And relax.


I’m not sure I should admit to this but **whisper** I’m quite enjoying being unemployed at the moment.

I’ve not set the alarm clock since the day I finished work, I get up when I wake up, I have a shower and a leisurely breakfast, then I spend a bit of time in my study through the morning ploughing through the job sites, and bang off a CV or two on the rare occasion that there’s an interesting possibility. After that the day’s my own. Obviously the slight issue of almost zero income is a drawback, shopping trips to my favourite designer stores are out, no chance of a decent holiday, no chance of any holiday in fact, and not much point taking up golf or any other pursuit that comes at a price (and lets be honest, that’s most of them).

A temporary state of affairs (I fervently hope!) it may be, but it’s a carefree existence. If the weather’s not so hot then I’m giving the house a room by room thorough clean (you should have seen under my divan bed! On second thoughts you really shouldn’t have seen under my divan bed…) And if the suns out then a lazy afternoon in the garden with a good book is a relaxing (and cost free) pastime. I really couldn’t have picked a better time to be laid off.

After years of being a slave to the clock, the diary, the office, and an incessant drip of problems to sort out, the knowledge that the peace isn’t about to be shattered by the shrill ring of the mobile and the shrill voice of irked customer with another conundrum is bliss, frankly.

I left school at 16, (I was never the scholar), got my first job in sales in a high street clothing shop, was a relief manager running other shops in the company whilst the manager was away by the time I was 18, and then shifted up a gear when I was 20 starting with the company I’ve just left. Manager of my own office at the tender age of twenty four and nose to the proverbial grindstone ever since.

I potter down to the kitchen for another iced fruit juice and return to the shady spot under the tree in my garden where a deckchair and a book await me.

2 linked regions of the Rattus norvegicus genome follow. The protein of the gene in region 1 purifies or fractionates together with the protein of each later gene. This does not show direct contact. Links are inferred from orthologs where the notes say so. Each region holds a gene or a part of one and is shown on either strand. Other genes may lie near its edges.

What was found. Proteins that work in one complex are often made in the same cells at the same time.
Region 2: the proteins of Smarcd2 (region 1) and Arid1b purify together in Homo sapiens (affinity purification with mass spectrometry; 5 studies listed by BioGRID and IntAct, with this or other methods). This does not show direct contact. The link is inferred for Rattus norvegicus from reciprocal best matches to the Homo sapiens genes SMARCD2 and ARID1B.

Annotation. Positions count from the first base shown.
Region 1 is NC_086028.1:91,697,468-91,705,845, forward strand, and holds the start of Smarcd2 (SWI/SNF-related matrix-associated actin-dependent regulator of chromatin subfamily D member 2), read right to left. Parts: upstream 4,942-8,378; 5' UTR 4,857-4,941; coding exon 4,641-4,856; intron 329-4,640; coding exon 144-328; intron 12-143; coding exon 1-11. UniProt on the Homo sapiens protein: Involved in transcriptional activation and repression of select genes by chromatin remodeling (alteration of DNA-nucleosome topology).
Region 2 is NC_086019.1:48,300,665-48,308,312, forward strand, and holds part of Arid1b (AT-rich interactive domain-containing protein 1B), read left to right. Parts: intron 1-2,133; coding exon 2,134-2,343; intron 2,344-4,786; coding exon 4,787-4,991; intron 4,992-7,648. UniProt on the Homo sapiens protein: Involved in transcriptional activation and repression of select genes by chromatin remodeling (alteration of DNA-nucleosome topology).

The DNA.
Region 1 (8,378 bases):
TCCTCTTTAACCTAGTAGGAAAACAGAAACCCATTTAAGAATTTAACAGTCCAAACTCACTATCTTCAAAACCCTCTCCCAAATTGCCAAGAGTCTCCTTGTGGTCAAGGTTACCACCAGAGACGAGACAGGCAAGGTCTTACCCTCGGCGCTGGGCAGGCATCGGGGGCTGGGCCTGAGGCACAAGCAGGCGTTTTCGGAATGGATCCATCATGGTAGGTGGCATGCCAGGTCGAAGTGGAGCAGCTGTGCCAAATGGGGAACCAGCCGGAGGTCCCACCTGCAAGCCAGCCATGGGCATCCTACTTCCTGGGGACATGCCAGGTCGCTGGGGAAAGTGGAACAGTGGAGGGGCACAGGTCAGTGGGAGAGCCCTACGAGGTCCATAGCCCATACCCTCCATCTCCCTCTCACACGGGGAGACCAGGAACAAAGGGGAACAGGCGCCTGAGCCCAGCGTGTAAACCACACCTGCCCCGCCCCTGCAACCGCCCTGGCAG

Perhaps something will crop up tomorrow…


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4 Responses to “And relax.”

  1. Colonel Panic Says:

    Having just been offered a job after 7 months doing the same (obviously not out on the garden because a. I don’t have one and b. it would have been too cold for alot of the time) I can confirm that job hunting right now seems to be about the law of big numbers.

    After you reach a critical mass of applications through various agencies, some of them will remember you when another position comes up with them.

    The carpet-bitingly bad feedback you get from interviews is a joy you have to look forward to. I have actually made a list of “10 Things Not To Do In Interviews”, only its for employers rather than candidates. I’ve seen the worst interviewers this side of the Berlin Wall over the past few months. Seriously. They need help far more than most candidates.

    All this is a joy you have to look forward to, of course.

  2. lost Says:

    Oh Charlie, be careful. Having not worked for a few years now its easy for th non-imposed need to make one feel too busy to work. I wonder now how I got everything done when I was working and the hours I’d ideally work shrink a little each year. Its true the old adage about ”ask a busy person if you want something done”. I find simple tasks draw out ifI’m not careful.

    For th record, for anyone waiting to kick someone who admits to bleeding the system dry by not working for a few years: I’m not getting anything from anyone’s taxes, don’t panic, I’m a kept woman.

  3. Pat (MSE) Says:

    [quote]an incessant drip of problems to sort out[/quote]

    That, in a nutshell, is what makes what could otherwise be a pleasant way of passing the time while earning a living, into a demoralising, wearying chore. Very eloquently and succinctly expressed, once again.

    Enjoy your freedom from these aspects while you can, they don’t call it the rat race for nothing.

  4. Andrew Says:

    Just seen your blog on TZ – I post as AndrewL there.

    I remember all of this. Lost my job in 2001 with a 3 week old baby to feed. I remember trying to navigate the system of benefits and wrestling with the local job centre.

    But I also remember the joy at getting a job 4 months later and how happy I felt knowing that I was doing something that I wanted to do – something that I am still doing 8 years on.

    Best of luck!

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